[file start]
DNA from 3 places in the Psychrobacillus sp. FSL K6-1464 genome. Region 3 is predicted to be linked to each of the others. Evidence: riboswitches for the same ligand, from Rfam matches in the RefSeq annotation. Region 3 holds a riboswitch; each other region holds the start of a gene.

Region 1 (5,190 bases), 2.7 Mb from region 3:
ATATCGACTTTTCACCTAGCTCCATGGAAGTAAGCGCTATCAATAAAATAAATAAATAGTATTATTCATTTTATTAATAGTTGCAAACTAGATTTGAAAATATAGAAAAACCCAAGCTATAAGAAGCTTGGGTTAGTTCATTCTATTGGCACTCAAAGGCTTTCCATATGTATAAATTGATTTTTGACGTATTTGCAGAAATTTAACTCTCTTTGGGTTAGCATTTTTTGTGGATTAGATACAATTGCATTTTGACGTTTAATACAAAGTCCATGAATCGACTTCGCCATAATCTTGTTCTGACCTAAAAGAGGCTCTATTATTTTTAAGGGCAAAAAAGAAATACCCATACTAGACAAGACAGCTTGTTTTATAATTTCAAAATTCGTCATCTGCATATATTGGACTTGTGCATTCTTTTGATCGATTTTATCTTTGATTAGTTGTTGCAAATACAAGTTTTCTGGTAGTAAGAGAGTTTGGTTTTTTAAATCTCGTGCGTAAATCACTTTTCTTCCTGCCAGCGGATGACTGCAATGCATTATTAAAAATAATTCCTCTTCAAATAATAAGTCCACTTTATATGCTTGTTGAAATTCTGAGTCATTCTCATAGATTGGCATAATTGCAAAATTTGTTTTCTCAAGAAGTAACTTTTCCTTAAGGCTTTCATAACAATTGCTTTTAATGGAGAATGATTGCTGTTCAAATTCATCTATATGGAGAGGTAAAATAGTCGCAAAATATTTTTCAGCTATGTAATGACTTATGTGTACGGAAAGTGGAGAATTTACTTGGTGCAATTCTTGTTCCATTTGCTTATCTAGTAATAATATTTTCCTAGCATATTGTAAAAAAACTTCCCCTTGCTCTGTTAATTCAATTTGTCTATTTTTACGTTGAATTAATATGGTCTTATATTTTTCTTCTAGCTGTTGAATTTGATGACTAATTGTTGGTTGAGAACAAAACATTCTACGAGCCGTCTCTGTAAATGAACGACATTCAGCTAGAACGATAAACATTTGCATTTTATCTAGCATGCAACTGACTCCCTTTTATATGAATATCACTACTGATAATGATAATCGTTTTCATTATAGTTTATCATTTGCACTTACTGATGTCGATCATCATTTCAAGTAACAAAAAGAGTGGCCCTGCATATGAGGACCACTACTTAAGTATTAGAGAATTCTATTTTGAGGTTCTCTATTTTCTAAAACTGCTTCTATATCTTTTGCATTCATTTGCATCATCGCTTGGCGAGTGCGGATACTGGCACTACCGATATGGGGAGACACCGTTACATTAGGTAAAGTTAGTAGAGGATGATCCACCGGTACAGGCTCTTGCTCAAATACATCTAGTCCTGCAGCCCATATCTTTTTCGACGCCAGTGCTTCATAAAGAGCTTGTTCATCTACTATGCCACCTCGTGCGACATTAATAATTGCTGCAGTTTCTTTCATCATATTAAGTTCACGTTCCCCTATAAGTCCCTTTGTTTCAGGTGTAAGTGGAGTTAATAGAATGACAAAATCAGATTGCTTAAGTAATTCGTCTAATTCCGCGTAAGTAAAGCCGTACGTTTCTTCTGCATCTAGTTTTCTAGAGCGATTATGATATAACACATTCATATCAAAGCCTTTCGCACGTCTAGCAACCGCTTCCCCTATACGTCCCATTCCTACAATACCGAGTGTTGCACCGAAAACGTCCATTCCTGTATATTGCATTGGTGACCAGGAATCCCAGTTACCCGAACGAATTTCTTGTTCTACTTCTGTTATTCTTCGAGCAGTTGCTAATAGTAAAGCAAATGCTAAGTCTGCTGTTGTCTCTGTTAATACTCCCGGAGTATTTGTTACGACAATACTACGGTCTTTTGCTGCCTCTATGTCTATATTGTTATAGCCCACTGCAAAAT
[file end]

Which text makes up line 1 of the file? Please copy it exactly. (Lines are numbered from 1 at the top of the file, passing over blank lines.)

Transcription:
DNA from 3 places in the Psychrobacillus sp. FSL K6-1464 genome. Region 3 is predicted to be linked to each of the others. Evidence: riboswitches for the same ligand, from Rfam matches in the RefSeq annotation. Region 3 holds a riboswitch; each other region holds the start of a gene.